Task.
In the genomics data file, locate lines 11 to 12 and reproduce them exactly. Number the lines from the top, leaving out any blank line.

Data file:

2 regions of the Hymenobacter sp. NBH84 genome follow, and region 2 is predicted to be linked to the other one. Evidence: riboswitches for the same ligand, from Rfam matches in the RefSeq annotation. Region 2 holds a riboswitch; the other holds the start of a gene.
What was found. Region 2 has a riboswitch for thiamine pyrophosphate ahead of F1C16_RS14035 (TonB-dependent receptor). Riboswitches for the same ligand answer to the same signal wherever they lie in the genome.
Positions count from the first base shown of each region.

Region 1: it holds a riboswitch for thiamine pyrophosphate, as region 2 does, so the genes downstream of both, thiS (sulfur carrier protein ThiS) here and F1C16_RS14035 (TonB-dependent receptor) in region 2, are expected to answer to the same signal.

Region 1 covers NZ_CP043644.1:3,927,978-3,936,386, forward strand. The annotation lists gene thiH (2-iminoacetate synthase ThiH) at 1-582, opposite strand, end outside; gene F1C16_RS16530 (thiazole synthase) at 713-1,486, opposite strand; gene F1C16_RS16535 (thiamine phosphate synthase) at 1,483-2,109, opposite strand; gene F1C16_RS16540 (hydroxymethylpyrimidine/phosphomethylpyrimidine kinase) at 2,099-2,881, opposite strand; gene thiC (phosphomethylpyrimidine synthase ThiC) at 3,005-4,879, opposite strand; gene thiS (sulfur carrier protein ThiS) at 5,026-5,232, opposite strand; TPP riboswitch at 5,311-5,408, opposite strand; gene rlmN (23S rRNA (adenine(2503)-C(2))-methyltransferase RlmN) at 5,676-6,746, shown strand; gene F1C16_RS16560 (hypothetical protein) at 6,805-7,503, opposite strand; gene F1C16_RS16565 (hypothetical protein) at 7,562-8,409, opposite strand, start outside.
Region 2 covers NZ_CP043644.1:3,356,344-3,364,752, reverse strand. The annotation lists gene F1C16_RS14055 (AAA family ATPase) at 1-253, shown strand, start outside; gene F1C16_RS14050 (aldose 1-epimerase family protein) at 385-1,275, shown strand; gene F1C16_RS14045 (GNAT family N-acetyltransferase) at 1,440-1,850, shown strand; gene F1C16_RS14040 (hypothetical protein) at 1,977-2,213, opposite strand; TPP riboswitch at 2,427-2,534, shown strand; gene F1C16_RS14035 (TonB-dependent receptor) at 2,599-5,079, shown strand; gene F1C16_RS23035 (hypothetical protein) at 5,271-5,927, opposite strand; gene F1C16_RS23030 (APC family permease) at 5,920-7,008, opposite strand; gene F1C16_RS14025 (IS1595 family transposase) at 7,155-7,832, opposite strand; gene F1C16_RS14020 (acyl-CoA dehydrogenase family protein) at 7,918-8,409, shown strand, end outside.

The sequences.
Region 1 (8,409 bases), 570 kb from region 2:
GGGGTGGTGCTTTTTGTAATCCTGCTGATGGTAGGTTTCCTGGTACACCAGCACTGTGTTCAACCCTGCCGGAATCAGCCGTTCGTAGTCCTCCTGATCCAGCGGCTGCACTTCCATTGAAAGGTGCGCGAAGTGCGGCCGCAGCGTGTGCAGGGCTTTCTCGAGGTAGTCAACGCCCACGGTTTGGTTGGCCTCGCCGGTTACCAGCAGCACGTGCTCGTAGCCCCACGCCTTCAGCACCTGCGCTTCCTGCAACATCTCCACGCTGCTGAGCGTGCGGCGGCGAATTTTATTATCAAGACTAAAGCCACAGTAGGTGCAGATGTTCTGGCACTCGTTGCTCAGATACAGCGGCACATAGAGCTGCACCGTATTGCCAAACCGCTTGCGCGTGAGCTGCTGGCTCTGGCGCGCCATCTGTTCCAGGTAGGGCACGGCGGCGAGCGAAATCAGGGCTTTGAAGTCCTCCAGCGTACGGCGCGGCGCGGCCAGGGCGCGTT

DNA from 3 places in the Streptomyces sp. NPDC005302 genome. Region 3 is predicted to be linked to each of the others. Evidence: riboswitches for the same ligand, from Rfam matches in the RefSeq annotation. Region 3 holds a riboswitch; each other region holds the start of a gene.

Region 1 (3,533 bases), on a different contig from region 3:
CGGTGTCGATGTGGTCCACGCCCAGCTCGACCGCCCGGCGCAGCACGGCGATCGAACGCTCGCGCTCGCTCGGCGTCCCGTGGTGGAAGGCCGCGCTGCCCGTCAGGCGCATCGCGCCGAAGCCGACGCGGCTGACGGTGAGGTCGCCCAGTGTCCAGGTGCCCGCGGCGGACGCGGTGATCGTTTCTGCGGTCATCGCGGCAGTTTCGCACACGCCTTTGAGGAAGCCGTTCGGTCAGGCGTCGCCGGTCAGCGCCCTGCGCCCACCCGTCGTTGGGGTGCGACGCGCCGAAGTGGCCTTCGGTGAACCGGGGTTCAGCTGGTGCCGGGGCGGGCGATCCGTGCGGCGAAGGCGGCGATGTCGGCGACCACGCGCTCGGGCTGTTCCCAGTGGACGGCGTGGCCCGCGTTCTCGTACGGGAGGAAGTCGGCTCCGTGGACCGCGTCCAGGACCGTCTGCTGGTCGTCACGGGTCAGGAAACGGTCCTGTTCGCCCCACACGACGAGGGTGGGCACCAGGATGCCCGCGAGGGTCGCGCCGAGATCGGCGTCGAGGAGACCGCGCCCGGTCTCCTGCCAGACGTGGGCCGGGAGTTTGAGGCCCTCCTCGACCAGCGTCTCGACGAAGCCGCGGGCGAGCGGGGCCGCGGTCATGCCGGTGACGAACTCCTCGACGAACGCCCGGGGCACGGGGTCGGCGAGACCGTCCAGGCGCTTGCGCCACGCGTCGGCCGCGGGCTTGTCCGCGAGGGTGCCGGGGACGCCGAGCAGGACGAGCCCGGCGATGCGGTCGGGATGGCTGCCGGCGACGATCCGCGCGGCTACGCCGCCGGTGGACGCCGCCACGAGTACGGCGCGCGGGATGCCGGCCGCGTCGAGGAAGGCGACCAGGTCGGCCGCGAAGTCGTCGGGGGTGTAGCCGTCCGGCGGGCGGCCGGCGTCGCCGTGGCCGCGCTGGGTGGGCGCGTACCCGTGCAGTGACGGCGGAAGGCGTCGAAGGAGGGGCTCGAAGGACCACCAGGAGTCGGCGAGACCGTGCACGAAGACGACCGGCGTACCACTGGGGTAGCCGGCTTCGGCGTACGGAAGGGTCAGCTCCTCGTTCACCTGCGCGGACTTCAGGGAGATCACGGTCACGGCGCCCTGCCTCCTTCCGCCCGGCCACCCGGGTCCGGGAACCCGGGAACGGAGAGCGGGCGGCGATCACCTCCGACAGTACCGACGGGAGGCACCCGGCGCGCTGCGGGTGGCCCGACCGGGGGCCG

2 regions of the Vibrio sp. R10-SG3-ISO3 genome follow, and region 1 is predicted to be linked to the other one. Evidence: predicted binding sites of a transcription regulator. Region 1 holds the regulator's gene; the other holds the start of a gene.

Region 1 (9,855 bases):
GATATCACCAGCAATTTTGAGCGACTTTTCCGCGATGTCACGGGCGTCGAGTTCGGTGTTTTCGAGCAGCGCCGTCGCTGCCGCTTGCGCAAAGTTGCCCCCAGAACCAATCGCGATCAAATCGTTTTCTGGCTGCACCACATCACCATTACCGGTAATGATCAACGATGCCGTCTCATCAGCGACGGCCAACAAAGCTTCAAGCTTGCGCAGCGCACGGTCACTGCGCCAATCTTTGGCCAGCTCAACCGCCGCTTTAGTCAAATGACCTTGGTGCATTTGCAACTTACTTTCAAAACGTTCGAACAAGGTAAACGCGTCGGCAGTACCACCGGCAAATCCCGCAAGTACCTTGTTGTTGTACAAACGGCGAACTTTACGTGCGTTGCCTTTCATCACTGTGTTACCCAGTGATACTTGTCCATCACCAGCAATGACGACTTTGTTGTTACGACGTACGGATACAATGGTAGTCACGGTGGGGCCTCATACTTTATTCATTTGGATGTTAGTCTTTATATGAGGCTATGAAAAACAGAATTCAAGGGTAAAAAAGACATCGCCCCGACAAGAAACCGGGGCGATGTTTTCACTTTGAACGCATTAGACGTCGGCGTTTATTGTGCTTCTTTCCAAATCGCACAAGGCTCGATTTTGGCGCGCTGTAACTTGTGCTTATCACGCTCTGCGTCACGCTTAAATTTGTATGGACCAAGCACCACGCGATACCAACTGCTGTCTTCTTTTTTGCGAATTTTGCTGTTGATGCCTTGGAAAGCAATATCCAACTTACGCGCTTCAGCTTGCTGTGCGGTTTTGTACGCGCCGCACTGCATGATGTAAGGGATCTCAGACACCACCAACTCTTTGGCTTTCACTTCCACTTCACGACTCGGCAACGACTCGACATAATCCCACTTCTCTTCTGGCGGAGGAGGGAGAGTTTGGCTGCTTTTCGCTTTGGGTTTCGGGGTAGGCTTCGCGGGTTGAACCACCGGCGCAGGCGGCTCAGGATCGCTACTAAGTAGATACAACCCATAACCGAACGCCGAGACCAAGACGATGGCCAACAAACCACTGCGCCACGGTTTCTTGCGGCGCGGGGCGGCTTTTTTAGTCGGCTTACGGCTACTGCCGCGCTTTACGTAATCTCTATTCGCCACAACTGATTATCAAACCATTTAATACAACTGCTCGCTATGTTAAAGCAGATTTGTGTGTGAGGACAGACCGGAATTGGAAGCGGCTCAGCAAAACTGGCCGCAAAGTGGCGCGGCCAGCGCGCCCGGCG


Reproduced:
Region 1 (3,533 bases), on a different contig from region 3:
CGGTGTCGATGTGGTCCACGCCCAGCTCGACCGCCCGGCGCAGCACGGCGATCGAACGCTCGCGCTCGCTCGGCGTCCCGTGGTGGAAGGCCGCGCTGCCCGTCAGGCGCATCGCGCCGAAGCCGACGCGGCTGACGGTGAGGTCGCCCAGTGTCCAGGTGCCCGCGGCGGACGCGGTGATCGTTTCTGCGGTCATCGCGGCAGTTTCGCACACGCCTTTGAGGAAGCCGTTCGGTCAGGCGTCGCCGGTCAGCGCCCTGCGCCCACCCGTCGTTGGGGTGCGACGCGCCGAAGTGGCCTTCGGTGAACCGGGGTTCAGCTGGTGCCGGGGCGGGCGATCCGTGCGGCGAAGGCGGCGATGTCGGCGACCACGCGCTCGGGCTGTTCCCAGTGGACGGCGTGGCCCGCGTTCTCGTACGGGAGGAAGTCGGCTCCGTGGACCGCGTCCAGGACCGTCTGCTGGTCGTCACGGGTCAGGAAACGGTCCTGTTCGCCCCACACGACGAGGGTGGGCACCAGGATGCCCGCGAGGGTCGCGCCGAGATCGGCGTCGAGGAGACCGCGCCCGGTCTCCTGCCAGACGTGGGCCGGGAGTTTGAGGCCCTCCTCGACCAGCGTCTCGACGAAGCCGCGGGCGAGCGGGGCCGCGGTCATGCCGGTGACGAACTCCTCGACGAACGCCCGGGGCACGGGGTCGGCGAGACCGTCCAGGCGCTTGCGCCACGCGTCGGCCGCGGGCTTGTCCGCGAGGGTGCCGGGGACGCCGAGCAGGACGAGCCCGGCGATGCGGTCGGGATGGCTGCCGGCGACGATCCGCGCGGCTACGCCGCCGGTGGACGCCGCCACGAGTACGGCGCGCGGGATGCCGGCCGCGTCGAGGAAGGCGACCAGGTCGGCCGCGAAGTCGTCGGGGGTGTAGCCGTCCGGCGGGCGGCCGGCGTCGCCGTGGCCGCGCTGGGTGGGCGCGTACCCGTGCAGTGACGGCGGAAGGCGTCGAAGGAGGGGCTCGAAGGACCACCAGGAGTCGGCGAGACCGTGCACGAAGACGACCGGCGTACCACTGGGGTAGCCGGCTTCGGCGTACGGAAGGGTCAGCTCCTCGTTCACCTGCGCGGACTTCAGGGAGATCACGGTCACGGCGCCCTGCCTCCTTCCGCCCGGCCACCCGGGTCCGGGAACCCGGGAACGGAGAGCGGGCGGCGATCACCTCCGACAGTACCGACGGGAGGCACCCGGCGCGCTGCGGGTGGCCCGACCGGGGGCCG